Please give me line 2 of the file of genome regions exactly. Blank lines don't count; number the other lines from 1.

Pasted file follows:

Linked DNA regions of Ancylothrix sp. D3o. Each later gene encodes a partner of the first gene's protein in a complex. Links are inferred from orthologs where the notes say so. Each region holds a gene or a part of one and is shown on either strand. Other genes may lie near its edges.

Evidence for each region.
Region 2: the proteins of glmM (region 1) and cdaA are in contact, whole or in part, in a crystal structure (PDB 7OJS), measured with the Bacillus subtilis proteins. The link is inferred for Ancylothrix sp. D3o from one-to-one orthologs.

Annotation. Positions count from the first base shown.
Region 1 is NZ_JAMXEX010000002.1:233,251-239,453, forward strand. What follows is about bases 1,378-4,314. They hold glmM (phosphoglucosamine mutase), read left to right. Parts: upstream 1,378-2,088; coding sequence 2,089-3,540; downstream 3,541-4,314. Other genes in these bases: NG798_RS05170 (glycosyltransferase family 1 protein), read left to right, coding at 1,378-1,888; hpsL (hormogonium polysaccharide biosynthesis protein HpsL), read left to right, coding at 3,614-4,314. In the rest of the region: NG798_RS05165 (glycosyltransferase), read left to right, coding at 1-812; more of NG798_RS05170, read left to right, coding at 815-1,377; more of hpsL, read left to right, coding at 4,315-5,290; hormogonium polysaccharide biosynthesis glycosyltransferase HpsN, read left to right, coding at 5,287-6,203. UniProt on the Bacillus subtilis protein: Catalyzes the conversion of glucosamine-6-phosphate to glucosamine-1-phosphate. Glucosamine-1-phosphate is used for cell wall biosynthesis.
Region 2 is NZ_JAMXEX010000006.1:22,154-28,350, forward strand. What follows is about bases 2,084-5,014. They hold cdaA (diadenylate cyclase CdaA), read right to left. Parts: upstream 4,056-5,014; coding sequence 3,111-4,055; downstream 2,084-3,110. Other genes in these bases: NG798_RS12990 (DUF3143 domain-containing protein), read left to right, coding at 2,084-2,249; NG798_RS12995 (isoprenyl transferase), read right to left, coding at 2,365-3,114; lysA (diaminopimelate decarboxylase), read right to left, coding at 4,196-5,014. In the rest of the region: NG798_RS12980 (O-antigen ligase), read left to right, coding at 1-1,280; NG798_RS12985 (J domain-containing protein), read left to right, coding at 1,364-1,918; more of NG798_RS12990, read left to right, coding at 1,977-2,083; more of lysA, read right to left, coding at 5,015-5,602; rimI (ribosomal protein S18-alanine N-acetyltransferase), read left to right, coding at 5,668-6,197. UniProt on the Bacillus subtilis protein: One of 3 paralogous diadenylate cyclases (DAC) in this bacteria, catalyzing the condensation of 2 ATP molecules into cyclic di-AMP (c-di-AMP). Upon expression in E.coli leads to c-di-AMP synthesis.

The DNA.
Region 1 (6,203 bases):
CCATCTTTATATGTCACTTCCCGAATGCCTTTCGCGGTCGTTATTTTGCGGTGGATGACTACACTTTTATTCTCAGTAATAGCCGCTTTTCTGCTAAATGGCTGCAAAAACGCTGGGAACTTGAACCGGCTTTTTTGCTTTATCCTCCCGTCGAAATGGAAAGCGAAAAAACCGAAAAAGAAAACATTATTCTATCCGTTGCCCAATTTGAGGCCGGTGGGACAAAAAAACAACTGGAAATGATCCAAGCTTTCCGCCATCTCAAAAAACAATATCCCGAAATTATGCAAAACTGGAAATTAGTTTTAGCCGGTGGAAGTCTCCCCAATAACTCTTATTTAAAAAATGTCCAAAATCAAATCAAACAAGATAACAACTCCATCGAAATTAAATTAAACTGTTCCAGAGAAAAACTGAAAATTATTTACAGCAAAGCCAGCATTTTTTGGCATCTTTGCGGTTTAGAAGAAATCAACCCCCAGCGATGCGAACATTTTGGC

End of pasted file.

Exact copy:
Evidence for each region.